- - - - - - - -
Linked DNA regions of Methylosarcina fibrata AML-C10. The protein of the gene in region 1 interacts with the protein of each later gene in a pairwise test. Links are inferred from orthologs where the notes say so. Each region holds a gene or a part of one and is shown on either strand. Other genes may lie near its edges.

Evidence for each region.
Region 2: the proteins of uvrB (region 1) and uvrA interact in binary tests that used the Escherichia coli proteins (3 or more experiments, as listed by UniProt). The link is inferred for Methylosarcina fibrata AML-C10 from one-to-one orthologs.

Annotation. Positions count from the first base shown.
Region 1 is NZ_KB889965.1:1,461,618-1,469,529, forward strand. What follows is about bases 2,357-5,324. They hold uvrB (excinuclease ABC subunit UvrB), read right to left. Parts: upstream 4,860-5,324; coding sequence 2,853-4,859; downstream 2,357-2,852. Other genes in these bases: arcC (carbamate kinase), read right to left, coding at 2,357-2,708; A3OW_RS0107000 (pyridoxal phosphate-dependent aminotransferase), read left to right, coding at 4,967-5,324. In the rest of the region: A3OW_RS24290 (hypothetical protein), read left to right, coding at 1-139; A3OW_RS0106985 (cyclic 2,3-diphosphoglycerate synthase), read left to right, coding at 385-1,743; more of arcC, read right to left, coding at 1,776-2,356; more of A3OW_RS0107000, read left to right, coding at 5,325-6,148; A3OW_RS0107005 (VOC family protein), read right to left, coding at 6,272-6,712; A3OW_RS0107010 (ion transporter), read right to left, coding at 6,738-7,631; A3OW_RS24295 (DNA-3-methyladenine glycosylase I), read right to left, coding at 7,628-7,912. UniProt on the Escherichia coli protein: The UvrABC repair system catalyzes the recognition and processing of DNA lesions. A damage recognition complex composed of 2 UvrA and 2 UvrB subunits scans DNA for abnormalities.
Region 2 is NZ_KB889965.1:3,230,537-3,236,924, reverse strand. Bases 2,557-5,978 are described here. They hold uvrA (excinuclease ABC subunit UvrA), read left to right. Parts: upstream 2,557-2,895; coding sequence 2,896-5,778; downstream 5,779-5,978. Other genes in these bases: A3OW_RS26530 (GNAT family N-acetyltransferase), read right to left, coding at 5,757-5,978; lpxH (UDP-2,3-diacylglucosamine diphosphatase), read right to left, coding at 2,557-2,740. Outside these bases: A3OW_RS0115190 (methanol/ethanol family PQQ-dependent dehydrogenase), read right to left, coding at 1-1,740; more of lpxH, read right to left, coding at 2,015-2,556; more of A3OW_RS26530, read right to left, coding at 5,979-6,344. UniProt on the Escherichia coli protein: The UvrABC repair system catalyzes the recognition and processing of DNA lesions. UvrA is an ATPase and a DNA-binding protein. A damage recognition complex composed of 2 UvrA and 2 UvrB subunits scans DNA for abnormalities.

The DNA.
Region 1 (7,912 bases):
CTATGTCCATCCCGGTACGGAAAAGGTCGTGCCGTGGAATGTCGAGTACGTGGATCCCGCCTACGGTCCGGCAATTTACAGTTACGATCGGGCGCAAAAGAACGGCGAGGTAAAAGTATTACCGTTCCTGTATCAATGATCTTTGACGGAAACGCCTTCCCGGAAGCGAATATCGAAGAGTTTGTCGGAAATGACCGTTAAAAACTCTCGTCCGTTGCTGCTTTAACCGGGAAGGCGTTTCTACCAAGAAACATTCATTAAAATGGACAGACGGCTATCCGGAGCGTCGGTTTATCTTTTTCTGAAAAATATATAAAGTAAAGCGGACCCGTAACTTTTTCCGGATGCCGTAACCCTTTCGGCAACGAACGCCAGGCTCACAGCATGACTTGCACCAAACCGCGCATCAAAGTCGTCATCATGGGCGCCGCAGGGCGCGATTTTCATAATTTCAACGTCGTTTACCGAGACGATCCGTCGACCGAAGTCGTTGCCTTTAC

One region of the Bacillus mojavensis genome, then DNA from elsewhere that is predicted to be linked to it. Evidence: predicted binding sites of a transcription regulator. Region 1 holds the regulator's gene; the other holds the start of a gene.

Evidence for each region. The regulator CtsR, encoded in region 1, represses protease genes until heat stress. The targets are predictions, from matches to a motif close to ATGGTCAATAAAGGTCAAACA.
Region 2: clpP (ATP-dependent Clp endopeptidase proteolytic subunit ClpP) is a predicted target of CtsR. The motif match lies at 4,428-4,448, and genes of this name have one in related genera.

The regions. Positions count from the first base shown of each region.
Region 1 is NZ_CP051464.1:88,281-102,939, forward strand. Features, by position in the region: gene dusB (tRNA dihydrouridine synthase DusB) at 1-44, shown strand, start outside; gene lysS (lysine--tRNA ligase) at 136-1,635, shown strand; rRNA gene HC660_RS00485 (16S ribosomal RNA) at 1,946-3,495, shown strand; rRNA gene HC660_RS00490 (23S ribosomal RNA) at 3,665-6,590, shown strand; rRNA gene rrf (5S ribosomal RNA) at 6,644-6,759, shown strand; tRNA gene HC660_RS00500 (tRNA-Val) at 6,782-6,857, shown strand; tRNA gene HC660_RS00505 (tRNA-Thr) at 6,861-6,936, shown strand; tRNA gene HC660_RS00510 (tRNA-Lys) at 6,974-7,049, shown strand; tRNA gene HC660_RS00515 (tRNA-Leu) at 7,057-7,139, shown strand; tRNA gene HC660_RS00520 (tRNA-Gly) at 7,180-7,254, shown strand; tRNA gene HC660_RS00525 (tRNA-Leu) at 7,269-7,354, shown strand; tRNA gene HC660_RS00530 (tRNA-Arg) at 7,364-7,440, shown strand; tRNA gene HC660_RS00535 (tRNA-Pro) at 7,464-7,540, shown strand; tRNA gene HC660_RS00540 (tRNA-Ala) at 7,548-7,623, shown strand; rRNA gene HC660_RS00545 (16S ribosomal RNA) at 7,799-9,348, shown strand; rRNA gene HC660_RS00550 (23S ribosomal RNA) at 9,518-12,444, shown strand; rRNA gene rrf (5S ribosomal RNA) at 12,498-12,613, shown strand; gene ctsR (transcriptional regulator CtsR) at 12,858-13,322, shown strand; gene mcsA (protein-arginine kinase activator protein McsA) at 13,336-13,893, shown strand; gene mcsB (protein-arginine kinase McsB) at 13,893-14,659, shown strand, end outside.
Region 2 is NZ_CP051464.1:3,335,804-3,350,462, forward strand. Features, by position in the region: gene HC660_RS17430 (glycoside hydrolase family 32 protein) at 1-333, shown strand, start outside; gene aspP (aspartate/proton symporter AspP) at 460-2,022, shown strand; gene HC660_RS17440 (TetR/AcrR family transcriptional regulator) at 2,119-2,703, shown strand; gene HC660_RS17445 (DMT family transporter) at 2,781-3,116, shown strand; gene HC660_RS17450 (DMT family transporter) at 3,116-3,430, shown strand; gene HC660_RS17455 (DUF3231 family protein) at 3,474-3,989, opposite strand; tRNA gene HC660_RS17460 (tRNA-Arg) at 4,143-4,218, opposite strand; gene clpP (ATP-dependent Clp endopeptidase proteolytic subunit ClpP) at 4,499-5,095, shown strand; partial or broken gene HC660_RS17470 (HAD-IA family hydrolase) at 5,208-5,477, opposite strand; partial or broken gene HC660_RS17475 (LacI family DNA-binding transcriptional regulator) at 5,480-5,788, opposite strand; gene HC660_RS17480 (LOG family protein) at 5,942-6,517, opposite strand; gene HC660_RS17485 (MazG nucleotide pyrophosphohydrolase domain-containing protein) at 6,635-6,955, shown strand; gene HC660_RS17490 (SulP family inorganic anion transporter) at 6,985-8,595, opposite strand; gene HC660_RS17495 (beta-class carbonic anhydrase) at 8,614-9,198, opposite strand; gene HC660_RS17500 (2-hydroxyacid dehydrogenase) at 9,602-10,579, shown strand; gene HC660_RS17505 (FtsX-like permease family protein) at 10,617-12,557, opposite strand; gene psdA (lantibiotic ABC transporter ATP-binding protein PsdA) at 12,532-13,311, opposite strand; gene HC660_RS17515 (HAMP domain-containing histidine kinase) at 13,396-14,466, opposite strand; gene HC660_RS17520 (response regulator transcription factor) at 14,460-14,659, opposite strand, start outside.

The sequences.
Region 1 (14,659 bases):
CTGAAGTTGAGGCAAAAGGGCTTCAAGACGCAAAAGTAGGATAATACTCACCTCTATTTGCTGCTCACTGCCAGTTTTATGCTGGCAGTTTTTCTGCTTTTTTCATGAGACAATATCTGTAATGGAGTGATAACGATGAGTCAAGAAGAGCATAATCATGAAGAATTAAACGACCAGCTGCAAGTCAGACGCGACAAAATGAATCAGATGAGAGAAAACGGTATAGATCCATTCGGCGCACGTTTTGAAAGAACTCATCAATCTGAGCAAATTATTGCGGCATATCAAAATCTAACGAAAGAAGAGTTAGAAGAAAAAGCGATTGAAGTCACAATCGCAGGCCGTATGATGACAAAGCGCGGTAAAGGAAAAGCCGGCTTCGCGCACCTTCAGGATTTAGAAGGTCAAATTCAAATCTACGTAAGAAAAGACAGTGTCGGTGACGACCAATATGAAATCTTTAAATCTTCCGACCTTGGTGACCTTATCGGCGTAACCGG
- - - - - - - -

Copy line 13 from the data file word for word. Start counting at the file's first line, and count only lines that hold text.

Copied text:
The regions. Positions count from the first base shown of each region.